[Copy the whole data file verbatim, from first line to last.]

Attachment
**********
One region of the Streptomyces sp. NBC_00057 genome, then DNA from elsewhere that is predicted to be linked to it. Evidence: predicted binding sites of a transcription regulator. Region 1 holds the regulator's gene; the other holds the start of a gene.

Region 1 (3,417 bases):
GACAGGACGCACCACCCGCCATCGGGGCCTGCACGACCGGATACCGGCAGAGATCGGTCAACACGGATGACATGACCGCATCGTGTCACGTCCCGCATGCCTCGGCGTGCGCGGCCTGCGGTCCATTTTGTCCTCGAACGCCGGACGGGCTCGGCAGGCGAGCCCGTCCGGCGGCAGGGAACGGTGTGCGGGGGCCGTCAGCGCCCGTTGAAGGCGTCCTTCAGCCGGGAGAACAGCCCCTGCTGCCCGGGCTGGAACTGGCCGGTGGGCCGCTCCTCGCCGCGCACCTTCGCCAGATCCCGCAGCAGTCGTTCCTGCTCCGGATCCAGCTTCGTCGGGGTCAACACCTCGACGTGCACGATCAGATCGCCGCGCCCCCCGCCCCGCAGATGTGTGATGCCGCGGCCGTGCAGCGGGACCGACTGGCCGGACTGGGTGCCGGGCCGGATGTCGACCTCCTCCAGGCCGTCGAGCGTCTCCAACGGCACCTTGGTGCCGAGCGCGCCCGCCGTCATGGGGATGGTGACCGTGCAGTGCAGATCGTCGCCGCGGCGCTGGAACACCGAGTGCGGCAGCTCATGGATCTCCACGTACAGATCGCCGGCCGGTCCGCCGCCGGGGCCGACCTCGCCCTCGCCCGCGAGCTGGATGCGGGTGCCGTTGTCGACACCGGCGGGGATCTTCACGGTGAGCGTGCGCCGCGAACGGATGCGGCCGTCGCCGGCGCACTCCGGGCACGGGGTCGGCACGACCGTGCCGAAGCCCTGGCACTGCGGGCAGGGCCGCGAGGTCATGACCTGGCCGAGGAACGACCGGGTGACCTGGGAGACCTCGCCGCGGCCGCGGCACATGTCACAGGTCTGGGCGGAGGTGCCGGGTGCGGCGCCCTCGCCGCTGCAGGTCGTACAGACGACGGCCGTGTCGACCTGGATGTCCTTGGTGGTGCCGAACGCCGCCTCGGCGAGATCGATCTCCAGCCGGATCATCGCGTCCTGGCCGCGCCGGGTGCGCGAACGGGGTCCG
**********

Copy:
One region of the Streptomyces sp. NBC_00057 genome, then DNA from elsewhere that is predicted to be linked to it. Evidence: predicted binding sites of a transcription regulator. Region 1 holds the regulator's gene; the other holds the start of a gene.

Region 1 (3,417 bases):
GACAGGACGCACCACCCGCCATCGGGGCCTGCACGACCGGATACCGGCAGAGATCGGTCAACACGGATGACATGACCGCATCGTGTCACGTCCCGCATGCCTCGGCGTGCGCGGCCTGCGGTCCATTTTGTCCTCGAACGCCGGACGGGCTCGGCAGGCGAGCCCGTCCGGCGGCAGGGAACGGTGTGCGGGGGCCGTCAGCGCCCGTTGAAGGCGTCCTTCAGCCGGGAGAACAGCCCCTGCTGCCCGGGCTGGAACTGGCCGGTGGGCCGCTCCTCGCCGCGCACCTTCGCCAGATCCCGCAGCAGTCGTTCCTGCTCCGGATCCAGCTTCGTCGGGGTCAACACCTCGACGTGCACGATCAGATCGCCGCGCCCCCCGCCCCGCAGATGTGTGATGCCGCGGCCGTGCAGCGGGACCGACTGGCCGGACTGGGTGCCGGGCCGGATGTCGACCTCCTCCAGGCCGTCGAGCGTCTCCAACGGCACCTTGGTGCCGAGCGCGCCCGCCGTCATGGGGATGGTGACCGTGCAGTGCAGATCGTCGCCGCGGCGCTGGAACACCGAGTGCGGCAGCTCATGGATCTCCACGTACAGATCGCCGGCCGGTCCGCCGCCGGGGCCGACCTCGCCCTCGCCCGCGAGCTGGATGCGGGTGCCGTTGTCGACACCGGCGGGGATCTTCACGGTGAGCGTGCGCCGCGAACGGATGCGGCCGTCGCCGGCGCACTCCGGGCACGGGGTCGGCACGACCGTGCCGAAGCCCTGGCACTGCGGGCAGGGCCGCGAGGTCATGACCTGGCCGAGGAACGACCGGGTGACCTGGGAGACCTCGCCGCGGCCGCGGCACATGTCACAGGTCTGGGCGGAGGTGCCGGGTGCGGCGCCCTCGCCGCTGCAGGTCGTACAGACGACGGCCGTGTCGACCTGGATGTCCTTGGTGGTGCCGAACGCCGCCTCGGCGAGATCGATCTCCAGCCGGATCATCGCGTCCTGGCCGCGCCGGGTGCGCGAACGGGGTCCG